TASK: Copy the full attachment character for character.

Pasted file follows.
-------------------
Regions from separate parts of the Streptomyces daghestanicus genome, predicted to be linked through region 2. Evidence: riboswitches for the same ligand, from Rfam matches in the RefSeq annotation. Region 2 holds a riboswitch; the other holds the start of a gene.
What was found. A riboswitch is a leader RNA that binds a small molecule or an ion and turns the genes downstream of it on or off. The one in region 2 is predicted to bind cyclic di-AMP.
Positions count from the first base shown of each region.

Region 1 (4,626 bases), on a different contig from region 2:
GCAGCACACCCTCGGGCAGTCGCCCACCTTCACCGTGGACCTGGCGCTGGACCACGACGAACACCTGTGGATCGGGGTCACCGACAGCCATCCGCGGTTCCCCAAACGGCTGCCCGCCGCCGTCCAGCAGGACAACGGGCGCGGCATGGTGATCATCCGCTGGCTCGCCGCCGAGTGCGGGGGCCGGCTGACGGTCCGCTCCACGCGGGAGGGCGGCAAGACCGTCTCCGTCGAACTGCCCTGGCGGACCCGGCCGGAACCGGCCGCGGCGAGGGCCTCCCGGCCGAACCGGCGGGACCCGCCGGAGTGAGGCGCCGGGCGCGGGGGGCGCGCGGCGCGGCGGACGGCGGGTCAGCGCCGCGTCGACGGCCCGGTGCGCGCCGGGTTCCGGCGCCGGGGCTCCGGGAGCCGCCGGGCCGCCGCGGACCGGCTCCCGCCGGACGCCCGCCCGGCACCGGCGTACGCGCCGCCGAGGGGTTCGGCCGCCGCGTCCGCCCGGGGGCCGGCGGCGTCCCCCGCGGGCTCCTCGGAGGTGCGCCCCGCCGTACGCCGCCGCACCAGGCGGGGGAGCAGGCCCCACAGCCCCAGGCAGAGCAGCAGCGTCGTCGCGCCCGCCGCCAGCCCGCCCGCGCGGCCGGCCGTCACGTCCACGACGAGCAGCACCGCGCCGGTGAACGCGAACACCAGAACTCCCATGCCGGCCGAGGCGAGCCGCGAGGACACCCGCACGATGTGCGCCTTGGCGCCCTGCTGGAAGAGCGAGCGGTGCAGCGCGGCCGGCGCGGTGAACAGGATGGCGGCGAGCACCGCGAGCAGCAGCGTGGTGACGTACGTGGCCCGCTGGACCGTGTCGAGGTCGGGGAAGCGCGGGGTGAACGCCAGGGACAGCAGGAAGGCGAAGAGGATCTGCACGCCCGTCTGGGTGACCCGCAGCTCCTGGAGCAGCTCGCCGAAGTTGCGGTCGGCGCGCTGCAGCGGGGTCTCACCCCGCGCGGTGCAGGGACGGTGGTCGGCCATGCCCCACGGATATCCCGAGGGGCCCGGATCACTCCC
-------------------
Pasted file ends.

Regions from separate parts of the Streptomyces daghestanicus genome, predicted to be linked through region 2. Evidence: riboswitches for the same ligand, from Rfam matches in the RefSeq annotation. Region 2 holds a riboswitch; the other holds the start of a gene.
What was found. A riboswitch is a leader RNA that binds a small molecule or an ion and turns the genes downstream of it on or off. The one in region 2 is predicted to bind cyclic di-AMP.
Positions count from the first base shown of each region.

Region 1 (4,626 bases), on a different contig from region 2:
GCAGCACACCCTCGGGCAGTCGCCCACCTTCACCGTGGACCTGGCGCTGGACCACGACGAACACCTGTGGATCGGGGTCACCGACAGCCATCCGCGGTTCCCCAAACGGCTGCCCGCCGCCGTCCAGCAGGACAACGGGCGCGGCATGGTGATCATCCGCTGGCTCGCCGCCGAGTGCGGGGGCCGGCTGACGGTCCGCTCCACGCGGGAGGGCGGCAAGACCGTCTCCGTCGAACTGCCCTGGCGGACCCGGCCGGAACCGGCCGCGGCGAGGGCCTCCCGGCCGAACCGGCGGGACCCGCCGGAGTGAGGCGCCGGGCGCGGGGGGCGCGCGGCGCGGCGGACGGCGGGTCAGCGCCGCGTCGACGGCCCGGTGCGCGCCGGGTTCCGGCGCCGGGGCTCCGGGAGCCGCCGGGCCGCCGCGGACCGGCTCCCGCCGGACGCCCGCCCGGCACCGGCGTACGCGCCGCCGAGGGGTTCGGCCGCCGCGTCCGCCCGGGGGCCGGCGGCGTCCCCCGCGGGCTCCTCGGAGGTGCGCCCCGCCGTACGCCGCCGCACCAGGCGGGGGAGCAGGCCCCACAGCCCCAGGCAGAGCAGCAGCGTCGTCGCGCCCGCCGCCAGCCCGCCCGCGCGGCCGGCCGTCACGTCCACGACGAGCAGCACCGCGCCGGTGAACGCGAACACCAGAACTCCCATGCCGGCCGAGGCGAGCCGCGAGGACACCCGCACGATGTGCGCCTTGGCGCCCTGCTGGAAGAGCGAGCGGTGCAGCGCGGCCGGCGCGGTGAACAGGATGGCGGCGAGCACCGCGAGCAGCAGCGTGGTGACGTACGTGGCCCGCTGGACCGTGTCGAGGTCGGGGAAGCGCGGGGTGAACGCCAGGGACAGCAGGAAGGCGAAGAGGATCTGCACGCCCGTCTGGGTGACCCGCAGCTCCTGGAGCAGCTCGCCGAAGTTGCGGTCGGCGCGCTGCAGCGGGGTCTCACCCCGCGCGGTGCAGGGACGGTGGTCGGCCATGCCCCACGGATATCCCGAGGGGCCCGGATCACTCCC